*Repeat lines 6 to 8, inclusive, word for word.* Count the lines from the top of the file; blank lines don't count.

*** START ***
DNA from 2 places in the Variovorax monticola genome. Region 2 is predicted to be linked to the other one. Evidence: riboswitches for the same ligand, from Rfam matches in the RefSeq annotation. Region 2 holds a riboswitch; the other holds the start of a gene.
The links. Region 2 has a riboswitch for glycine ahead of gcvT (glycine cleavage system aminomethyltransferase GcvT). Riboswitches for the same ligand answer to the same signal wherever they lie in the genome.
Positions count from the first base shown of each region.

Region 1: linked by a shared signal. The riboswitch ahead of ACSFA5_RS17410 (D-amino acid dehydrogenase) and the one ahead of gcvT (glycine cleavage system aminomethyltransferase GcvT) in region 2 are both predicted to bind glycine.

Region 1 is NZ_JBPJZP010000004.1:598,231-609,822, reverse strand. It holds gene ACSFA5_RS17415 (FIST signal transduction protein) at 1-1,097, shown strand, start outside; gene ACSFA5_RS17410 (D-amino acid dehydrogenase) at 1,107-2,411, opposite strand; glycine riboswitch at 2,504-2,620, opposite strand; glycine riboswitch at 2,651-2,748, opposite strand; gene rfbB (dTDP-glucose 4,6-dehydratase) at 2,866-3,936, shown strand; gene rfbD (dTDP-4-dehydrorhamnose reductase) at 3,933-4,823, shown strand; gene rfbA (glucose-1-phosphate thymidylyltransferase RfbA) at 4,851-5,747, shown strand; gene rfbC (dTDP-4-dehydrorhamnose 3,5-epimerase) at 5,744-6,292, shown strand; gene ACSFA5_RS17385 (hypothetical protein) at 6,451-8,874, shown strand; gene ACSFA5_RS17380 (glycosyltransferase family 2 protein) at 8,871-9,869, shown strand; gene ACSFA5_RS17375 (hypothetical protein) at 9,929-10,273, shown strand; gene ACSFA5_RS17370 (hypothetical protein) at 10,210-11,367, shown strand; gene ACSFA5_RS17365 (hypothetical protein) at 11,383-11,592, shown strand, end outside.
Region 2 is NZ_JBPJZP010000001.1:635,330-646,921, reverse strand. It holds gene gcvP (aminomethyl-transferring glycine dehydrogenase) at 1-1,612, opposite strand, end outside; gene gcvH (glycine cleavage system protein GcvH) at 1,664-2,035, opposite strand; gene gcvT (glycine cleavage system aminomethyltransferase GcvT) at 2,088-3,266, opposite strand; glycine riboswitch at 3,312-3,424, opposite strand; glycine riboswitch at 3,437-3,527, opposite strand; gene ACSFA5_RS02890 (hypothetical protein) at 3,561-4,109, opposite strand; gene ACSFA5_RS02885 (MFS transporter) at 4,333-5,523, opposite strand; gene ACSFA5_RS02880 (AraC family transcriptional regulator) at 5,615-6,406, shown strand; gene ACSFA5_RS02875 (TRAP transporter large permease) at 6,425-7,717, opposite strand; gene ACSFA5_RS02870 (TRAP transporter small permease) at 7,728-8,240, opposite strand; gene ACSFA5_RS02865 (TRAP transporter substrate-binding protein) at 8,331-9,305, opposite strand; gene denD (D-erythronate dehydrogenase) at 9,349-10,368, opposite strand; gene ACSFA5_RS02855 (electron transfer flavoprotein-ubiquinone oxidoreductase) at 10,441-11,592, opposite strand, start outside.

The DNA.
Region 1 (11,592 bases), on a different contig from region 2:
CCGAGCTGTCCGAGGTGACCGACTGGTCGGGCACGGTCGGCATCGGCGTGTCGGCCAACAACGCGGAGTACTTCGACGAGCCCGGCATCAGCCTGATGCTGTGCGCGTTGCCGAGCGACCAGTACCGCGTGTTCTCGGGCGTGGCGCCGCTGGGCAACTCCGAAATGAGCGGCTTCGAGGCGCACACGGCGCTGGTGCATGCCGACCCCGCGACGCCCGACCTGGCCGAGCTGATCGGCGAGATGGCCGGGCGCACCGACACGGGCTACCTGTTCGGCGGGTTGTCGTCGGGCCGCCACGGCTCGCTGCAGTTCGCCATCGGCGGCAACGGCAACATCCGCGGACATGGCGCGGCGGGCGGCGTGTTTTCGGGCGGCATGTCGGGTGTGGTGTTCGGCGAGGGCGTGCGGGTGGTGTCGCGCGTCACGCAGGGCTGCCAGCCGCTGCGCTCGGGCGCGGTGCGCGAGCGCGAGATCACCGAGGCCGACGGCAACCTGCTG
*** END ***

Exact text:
Region 2 is NZ_JBPJZP010000001.1:635,330-646,921, reverse strand. It holds gene gcvP (aminomethyl-transferring glycine dehydrogenase) at 1-1,612, opposite strand, end outside; gene gcvH (glycine cleavage system protein GcvH) at 1,664-2,035, opposite strand; gene gcvT (glycine cleavage system aminomethyltransferase GcvT) at 2,088-3,266, opposite strand; glycine riboswitch at 3,312-3,424, opposite strand; glycine riboswitch at 3,437-3,527, opposite strand; gene ACSFA5_RS02890 (hypothetical protein) at 3,561-4,109, opposite strand; gene ACSFA5_RS02885 (MFS transporter) at 4,333-5,523, opposite strand; gene ACSFA5_RS02880 (AraC family transcriptional regulator) at 5,615-6,406, shown strand; gene ACSFA5_RS02875 (TRAP transporter large permease) at 6,425-7,717, opposite strand; gene ACSFA5_RS02870 (TRAP transporter small permease) at 7,728-8,240, opposite strand; gene ACSFA5_RS02865 (TRAP transporter substrate-binding protein) at 8,331-9,305, opposite strand; gene denD (D-erythronate dehydrogenase) at 9,349-10,368, opposite strand; gene ACSFA5_RS02855 (electron transfer flavoprotein-ubiquinone oxidoreductase) at 10,441-11,592, opposite strand, start outside.

The DNA.
Region 1 (11,592 bases), on a different contig from region 2: